Thursday, 29 March 2018

"17th century" painting is copy after lost Abraham van Diepenbeeck

Rops, from Belgium, sells on 22 April 2018 a "17th century" Flagellation, estimated at 200 to 300 Euro.

It seems to be a copy after an unknown painting by Abraham van Diepenbeeck. The quality seems insufficient for it to be the original, unless the quality is hidden beneath layers of overpaint.

The RKD shows a coloured engraving of the same Christ figure, by Alex Voet after Van Diepenbeeck. This is supposed to be an engraving after an older engraving by Cornelis Galle, also after Diepenbeeck, but I haven't been able to find that engraving, so I can't judge whether the painting for sale isn't simply a painting after that engraving.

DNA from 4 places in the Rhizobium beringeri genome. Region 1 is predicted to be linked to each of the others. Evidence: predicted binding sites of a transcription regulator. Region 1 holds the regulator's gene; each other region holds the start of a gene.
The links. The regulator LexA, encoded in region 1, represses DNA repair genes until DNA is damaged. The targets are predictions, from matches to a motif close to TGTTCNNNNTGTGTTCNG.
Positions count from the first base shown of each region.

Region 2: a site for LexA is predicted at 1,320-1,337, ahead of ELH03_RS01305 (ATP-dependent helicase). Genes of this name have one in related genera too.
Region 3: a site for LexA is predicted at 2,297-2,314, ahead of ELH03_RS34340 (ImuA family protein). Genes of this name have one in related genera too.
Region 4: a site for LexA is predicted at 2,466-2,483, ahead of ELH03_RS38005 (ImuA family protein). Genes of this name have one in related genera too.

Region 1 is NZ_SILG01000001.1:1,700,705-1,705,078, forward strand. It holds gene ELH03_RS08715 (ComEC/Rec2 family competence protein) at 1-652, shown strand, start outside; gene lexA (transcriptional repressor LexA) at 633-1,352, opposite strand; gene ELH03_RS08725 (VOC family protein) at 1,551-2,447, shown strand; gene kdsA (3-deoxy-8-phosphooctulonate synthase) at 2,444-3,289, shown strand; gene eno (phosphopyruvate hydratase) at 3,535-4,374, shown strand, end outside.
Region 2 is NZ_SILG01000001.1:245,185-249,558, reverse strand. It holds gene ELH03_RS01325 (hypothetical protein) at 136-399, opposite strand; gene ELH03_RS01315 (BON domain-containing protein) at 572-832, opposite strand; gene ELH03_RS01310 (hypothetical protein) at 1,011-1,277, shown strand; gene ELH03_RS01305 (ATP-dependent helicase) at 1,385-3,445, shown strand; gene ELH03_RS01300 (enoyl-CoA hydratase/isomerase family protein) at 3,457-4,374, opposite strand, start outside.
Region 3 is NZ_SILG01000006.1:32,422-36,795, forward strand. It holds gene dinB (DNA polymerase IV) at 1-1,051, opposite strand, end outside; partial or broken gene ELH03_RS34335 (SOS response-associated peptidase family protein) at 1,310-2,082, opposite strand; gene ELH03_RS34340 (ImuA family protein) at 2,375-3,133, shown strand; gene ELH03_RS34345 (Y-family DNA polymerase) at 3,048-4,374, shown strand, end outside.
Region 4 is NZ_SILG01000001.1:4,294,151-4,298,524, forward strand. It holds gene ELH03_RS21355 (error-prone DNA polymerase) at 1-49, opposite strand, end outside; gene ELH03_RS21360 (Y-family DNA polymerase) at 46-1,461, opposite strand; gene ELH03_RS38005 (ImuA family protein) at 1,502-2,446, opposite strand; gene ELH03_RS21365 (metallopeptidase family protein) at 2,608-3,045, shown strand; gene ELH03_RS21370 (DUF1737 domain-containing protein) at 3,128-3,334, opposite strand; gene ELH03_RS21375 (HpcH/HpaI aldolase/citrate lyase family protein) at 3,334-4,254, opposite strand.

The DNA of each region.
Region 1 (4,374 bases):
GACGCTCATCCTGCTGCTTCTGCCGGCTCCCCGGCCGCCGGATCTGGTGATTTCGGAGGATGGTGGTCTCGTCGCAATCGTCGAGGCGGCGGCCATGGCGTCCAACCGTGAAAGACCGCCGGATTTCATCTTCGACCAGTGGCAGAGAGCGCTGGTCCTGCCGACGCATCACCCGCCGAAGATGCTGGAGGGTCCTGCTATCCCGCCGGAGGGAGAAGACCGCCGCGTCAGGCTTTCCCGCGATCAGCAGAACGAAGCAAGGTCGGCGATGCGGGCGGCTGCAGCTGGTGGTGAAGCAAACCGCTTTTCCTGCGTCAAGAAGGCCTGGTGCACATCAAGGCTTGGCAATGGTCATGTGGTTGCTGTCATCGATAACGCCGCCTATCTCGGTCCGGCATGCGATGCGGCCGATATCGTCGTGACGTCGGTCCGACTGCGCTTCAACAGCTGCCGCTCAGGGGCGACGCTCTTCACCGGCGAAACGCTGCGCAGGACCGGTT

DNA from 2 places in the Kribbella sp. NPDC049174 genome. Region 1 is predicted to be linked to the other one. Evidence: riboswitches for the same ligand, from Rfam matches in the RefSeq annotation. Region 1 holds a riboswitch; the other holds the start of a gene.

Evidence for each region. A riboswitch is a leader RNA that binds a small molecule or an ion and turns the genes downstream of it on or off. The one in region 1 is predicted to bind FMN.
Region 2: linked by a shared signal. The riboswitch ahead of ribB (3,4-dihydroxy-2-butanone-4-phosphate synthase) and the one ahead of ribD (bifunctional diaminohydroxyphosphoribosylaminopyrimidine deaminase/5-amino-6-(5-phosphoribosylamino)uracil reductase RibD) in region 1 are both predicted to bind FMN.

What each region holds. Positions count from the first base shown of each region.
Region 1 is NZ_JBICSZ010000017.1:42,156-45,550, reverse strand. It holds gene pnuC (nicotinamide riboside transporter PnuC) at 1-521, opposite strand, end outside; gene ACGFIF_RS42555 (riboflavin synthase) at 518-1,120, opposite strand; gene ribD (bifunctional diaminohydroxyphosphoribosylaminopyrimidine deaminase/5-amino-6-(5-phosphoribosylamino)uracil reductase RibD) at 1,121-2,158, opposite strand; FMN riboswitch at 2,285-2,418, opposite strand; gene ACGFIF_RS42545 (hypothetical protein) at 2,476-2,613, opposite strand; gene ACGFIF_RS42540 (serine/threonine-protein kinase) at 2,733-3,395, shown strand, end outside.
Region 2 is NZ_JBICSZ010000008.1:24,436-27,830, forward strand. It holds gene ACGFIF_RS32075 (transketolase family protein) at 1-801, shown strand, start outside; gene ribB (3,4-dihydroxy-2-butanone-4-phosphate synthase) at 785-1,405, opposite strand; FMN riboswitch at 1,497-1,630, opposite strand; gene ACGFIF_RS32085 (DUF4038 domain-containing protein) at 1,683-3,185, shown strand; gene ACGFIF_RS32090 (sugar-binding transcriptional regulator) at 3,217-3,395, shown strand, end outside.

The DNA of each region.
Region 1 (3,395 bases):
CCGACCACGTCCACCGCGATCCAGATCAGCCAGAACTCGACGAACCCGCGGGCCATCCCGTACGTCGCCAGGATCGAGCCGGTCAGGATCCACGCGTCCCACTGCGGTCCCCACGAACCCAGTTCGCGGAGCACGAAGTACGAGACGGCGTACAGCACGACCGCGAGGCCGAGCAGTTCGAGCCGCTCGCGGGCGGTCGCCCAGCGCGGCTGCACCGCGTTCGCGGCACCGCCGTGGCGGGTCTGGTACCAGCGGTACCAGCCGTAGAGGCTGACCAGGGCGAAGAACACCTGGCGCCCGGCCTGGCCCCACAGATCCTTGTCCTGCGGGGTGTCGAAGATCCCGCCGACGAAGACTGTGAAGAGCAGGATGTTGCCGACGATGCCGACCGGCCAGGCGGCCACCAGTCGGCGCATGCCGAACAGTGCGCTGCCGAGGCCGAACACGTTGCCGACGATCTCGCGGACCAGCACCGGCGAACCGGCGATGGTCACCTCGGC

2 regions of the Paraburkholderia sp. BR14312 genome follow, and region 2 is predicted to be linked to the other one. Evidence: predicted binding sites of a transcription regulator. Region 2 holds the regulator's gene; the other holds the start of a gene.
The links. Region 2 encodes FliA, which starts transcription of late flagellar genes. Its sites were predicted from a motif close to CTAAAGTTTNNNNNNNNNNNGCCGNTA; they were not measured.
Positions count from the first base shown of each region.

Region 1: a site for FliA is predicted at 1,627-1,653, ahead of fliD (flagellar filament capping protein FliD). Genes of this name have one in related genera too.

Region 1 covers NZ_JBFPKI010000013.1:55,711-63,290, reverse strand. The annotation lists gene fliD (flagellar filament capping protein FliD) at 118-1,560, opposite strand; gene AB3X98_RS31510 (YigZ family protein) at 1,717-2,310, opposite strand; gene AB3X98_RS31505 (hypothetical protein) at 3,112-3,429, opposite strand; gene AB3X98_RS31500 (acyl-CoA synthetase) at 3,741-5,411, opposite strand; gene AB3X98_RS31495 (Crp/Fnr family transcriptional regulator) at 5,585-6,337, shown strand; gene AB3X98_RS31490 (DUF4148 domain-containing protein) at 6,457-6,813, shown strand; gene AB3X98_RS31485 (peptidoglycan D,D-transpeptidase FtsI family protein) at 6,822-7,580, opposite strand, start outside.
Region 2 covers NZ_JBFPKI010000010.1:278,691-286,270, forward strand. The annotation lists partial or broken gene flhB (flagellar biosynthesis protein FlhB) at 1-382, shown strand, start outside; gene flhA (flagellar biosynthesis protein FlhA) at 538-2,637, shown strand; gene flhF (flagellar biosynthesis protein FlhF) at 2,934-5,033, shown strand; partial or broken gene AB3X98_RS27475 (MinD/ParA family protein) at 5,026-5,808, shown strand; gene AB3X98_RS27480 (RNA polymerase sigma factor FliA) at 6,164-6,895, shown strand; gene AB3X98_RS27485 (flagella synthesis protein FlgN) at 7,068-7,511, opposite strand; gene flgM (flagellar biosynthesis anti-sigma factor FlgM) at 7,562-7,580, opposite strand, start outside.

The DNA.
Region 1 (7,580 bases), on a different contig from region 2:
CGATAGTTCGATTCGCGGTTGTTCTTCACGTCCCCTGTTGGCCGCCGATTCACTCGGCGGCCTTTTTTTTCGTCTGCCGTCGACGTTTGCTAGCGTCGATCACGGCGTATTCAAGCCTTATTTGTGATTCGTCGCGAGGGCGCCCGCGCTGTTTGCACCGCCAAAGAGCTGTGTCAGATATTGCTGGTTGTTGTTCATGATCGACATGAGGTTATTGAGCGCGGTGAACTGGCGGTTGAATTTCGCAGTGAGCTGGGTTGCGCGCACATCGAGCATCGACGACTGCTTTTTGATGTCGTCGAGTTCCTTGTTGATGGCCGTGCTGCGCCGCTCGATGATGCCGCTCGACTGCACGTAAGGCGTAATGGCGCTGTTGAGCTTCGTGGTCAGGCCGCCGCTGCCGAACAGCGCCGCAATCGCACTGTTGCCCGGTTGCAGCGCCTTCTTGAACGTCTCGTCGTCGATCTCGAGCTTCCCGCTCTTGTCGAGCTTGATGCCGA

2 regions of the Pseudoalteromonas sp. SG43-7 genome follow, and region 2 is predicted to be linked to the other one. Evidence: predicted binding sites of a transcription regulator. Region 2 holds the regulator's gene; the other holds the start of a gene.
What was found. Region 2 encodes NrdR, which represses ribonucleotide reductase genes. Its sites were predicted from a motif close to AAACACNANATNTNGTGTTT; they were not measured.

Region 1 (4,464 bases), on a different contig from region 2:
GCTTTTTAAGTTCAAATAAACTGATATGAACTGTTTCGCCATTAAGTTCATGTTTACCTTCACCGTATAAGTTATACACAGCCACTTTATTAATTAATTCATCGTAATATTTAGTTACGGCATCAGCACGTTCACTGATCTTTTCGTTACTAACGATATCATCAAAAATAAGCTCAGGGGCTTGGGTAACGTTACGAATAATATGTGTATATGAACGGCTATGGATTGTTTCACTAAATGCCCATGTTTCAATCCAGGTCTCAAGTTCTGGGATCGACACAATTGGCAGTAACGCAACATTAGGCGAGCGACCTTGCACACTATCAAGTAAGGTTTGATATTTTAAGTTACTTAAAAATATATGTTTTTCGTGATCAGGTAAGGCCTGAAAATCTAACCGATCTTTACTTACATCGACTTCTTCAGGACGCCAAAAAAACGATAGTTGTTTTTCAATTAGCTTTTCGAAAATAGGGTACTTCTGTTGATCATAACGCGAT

I have found a few other engravings of similar compositions in the database of the Rijksmuseum though.

Both are said on the print to be by Hieronymus Wierix and thus somewhat older. As Van Diepenbeeck started painting around 1622, and Wierix died before 1619, it seems as if the original creator of this composition wasn't van Diepenbeeck after all!

I have also found another engraving by Galle after Diepenbeeck which shows the next scene, and which features the same elements.

All in all, we have a rather run-of-the-mill 17th century Flemish painting which is more important art historically than artistically, but even so it is cheap at 200 Euro.

UPDATE: sold for 240 Euro, auction house estimate was right on the ball after all.

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